That night, Elspeth sneaks into the Doctor’s office to retrieve a map and compass, but on finding forbidden books and maps from before the Great White, the "Beforetime", she realises they must be searching for something from long ago. She leaves empty-handed. Rosamunde, a fellow orphan from the Kinraide orphan home, arrives at Obernewtyn and coldly informs Elspeth that her brother Jes had discovered he also had mental abilities, but was killed by guards in an escape attempt. Rushton comforts the distraught Elspeth, and asks her why she plagues him. Fearful that someone will soon be after her as well, her group’s escape plans begin in earnest. Elspeth returns a second time to the Doctor’s office, but when Vega, Alexi and Ariel enter, she learns Ariel is part of the Obernewtyn family, and that they are searching for a Misfit to help them find the location of Beforetime weapons. Pre-warned that two Councilmen are coming to fetch her for questioning by the Herders, at nightfall she makes to escape but Rushton stops her. He reveals a secret network of drains which gets her safely to the farms. Once she is safely through the drains after a close shave with Ariel's pack of mad, wild wolves, she finds that the path to the farms has been obscured by a blizzard and gets lost. She nearly dies, but a Misfit named Domick finds her and locks her in the farmhouse to return later to Obernewtyn. Overhearing a conversation between her captors, she discovers they are Rushton's accomplices and were to secretly meet with a rebel group, but Rushton has gone missing. Convincing them that her powers can help find him, she makes her way on foot through the blizzard to the far mountains, with Maruman as her guide.

Inside the cave network she finds a dying Cameo, who tells her the Beforetime weapons Alexi and Vega are searching for caused the Great White, but they do not know this. She also reveals it is Elspeth’s destiny, as the Seeker, to destroy them. After mourning her death, Elspeth overhears that Rushton, imprisoned in the next cavern, is the true heir of Obernewtyn. Suddenly, she is captured by Ariel, who ties her to a table next to the Zebkrahn machine. Elspeth is forced to hold the diaries of Marisa Seraphim, the wife of the founder of Obernewtyn and Alexi's stepmother, and use her abilities to discover what Marisa was thinking when she wrote them to determine the weapons’ location. Still withstanding the torture, Elspeth mentally enters Rushton’s mind and recognises the voice of her earlier rescuer from the Zebkrahn. Rushton gives his mental strength to her to endure the pain inflicted on her by the machine. In her despair at their threats to kill him, her resistance breaks and Marissa’s thoughts reveal the map to be carved into the front doors of Obernewtyn. At this point, the Zebkrahn overheats and bursts into flames. Something in Elspeth’s mind cracks and she uses this new power to kill Vega, who she saw standing over Rushton with a knife. She falls unconscious as Domick and Rushton’s other friends rush in. Alexi is killed, but Ariel flees into the night and is believed to have died in the blizzard. Now known to be the legal master of Obernewtyn, Rushton plans to build it into a secret refuge for Misfits.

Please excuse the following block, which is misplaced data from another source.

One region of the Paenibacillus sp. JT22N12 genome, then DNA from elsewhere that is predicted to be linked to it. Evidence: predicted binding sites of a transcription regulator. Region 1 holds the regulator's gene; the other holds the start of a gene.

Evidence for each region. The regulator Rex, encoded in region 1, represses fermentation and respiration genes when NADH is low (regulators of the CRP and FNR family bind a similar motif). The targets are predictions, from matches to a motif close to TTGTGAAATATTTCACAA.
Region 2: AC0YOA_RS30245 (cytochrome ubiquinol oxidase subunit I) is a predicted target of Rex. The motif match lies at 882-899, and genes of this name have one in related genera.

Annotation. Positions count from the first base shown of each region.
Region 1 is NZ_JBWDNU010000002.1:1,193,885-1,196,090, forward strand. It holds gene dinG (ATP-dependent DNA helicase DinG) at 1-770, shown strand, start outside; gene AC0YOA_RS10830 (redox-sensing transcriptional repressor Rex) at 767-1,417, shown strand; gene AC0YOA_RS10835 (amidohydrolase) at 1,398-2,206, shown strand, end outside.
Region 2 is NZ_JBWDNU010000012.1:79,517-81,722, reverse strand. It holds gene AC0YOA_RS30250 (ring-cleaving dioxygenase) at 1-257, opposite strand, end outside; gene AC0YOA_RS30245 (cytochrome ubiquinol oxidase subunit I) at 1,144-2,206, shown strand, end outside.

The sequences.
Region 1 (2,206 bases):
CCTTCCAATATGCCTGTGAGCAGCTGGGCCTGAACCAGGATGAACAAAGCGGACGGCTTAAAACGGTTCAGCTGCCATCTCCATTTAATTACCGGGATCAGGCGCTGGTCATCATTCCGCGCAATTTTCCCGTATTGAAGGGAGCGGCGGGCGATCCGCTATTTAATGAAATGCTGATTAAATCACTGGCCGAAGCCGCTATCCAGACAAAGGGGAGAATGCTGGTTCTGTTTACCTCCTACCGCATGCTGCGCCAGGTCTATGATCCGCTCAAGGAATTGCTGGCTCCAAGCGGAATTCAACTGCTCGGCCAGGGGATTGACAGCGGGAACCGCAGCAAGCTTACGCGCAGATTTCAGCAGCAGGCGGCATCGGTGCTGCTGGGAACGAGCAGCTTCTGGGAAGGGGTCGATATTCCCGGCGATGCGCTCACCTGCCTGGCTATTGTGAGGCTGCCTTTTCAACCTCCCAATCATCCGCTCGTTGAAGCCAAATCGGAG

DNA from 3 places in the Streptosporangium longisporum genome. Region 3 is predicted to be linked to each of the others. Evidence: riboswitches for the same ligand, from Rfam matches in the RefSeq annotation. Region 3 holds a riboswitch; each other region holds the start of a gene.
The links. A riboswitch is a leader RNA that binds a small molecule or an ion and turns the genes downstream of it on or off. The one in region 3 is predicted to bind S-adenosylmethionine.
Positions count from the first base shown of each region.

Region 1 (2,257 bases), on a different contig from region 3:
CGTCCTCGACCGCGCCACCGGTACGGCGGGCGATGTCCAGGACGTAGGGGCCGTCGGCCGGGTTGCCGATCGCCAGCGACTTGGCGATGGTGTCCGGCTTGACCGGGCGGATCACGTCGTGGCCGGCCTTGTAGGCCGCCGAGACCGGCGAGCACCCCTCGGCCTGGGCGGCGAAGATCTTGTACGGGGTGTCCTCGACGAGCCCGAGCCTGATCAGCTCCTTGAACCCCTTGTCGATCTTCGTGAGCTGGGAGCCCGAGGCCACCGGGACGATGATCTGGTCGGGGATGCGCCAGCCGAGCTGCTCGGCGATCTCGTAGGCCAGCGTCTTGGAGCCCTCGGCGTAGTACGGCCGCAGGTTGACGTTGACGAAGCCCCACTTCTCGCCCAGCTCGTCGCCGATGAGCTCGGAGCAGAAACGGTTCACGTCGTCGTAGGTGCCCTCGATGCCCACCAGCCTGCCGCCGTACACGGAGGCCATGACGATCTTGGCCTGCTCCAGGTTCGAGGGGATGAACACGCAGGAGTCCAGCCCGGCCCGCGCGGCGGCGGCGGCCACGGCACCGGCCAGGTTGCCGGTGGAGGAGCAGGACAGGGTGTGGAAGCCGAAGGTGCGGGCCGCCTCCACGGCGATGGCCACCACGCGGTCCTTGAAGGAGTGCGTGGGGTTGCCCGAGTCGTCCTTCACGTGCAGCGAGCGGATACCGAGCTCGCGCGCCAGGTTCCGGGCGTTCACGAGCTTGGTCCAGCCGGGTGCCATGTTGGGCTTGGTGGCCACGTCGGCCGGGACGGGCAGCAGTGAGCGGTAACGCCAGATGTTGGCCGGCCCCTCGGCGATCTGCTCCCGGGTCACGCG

On the whole, Obernewtyn has been positively received. A reviewer for Publishers Weekly called it "a promising new series" and stated that Carmody evades stereotyping by imbuing her characters with conflicting interests.[5] The Library Journal stated that it is a "thought-provoking tale of courage and sacrifice".[1]

Lloyd Alexander, an American fantasy author, commented that it is a fantastically imaginative novel. He cited intricate detail, in-depth character development, and skilled use of language as some of the strengths of the work.[6] American Young Adult fantasy writer Tamora Pierce expressed that the novel is "a dream date for [her]", given the novel involves a courageous girl of many talents and animals with "minds of their own".[6]

However some reviewers have criticised aspects of the book. A reviewer writing for Kirkus Reviews said that the novel is "pedestrian and one-dimensional".[7] Victoria Strauss, of SF Site, felt the emotional detachment of Elspeth, despite her loss and grief, robs the novel of some of its impact.[8] John Foster felt Obernewtyn is hard to follow due to the complexities of the language and plot.[9]

Awards and nominations[edit]

Obernewtyn won the Marcus Clark Literary Award for Best Unpublished Manuscript, which subsequently saw Carmody receive an Australia Council of the Arts Writer's Grant.[10]

In 1988, Obernewtyn was shortlisted for Book of the Year for Older Readers in the Children's Book Council of Australia Awards.[11]

Publication history[edit]

Single Book Publications:[12][13][14]

Year Country Publisher Media Type Cover Designer Pages ISBN
1987 AUS Puffin Books Paperback Geoff Kelly; Cathy van Ee 248 0-14-032231-0
1993 AUS Puffin Books Paperback Connel Lee; Ann Wojczuk 264 9780140178548
1994 UK Point SF Paperback David Scutt 321 0-590-55494-8
1994 AUS Penguin Books Paperback Miles Lowrey, Ellie Exarchos 248 0-140-34769-0
1999 US Tor Books Hardcover Donato Giancola 253 0-312-86958-4
2000 US Tor Books Paperback 246 0-812-58422-8
2003 US Starscape Paperback Tristan Elwell 246 0-765-34267-7